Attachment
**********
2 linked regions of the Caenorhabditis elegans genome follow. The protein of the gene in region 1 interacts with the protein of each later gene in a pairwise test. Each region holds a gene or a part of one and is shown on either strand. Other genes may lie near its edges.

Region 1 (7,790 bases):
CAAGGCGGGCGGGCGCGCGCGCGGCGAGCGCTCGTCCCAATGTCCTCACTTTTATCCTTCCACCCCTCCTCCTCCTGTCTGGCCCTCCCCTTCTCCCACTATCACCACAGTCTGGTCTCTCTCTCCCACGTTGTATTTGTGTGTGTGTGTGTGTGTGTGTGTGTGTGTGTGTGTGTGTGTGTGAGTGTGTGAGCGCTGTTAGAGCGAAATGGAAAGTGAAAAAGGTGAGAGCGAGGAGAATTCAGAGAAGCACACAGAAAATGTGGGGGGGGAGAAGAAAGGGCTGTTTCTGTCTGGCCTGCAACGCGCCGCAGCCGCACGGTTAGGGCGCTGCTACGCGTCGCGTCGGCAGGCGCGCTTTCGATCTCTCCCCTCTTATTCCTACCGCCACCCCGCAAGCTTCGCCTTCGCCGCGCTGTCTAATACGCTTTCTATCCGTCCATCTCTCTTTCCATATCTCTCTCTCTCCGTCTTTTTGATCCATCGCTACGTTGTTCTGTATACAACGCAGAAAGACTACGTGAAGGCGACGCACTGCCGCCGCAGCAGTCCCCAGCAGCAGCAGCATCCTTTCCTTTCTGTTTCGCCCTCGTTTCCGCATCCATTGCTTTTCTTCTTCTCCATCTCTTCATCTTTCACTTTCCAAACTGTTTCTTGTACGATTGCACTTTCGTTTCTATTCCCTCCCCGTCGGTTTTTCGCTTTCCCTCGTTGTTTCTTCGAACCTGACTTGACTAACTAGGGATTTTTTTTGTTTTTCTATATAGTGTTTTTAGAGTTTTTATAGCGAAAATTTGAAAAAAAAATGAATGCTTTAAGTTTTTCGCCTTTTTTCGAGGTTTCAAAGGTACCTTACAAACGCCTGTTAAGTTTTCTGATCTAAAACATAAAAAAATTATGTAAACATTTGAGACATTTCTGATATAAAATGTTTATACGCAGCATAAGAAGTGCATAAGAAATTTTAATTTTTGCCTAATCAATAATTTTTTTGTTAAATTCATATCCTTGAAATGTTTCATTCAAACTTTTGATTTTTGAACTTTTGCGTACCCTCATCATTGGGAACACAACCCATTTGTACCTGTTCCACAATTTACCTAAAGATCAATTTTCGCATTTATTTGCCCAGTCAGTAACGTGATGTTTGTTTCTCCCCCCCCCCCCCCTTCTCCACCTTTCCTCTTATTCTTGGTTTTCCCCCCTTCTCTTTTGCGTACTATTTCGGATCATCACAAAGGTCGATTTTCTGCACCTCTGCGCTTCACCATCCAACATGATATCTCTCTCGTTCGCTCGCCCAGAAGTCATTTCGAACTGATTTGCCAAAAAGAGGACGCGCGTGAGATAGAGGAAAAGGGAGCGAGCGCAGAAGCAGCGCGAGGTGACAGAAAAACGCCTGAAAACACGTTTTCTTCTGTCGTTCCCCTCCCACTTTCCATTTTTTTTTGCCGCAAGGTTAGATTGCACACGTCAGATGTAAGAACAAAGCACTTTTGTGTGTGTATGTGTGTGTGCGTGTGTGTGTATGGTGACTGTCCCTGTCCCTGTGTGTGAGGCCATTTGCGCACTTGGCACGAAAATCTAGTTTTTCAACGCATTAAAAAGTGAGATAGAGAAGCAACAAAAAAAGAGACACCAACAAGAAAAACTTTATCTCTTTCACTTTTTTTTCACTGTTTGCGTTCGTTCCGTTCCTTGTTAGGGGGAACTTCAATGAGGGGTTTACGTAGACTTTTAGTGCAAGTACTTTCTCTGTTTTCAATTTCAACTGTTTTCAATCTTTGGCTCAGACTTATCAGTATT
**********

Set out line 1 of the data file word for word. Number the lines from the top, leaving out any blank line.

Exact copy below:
2 linked regions of the Caenorhabditis elegans genome follow. The protein of the gene in region 1 interacts with the protein of each later gene in a pairwise test. Each region holds a gene or a part of one and is shown on either strand. Other genes may lie near its edges.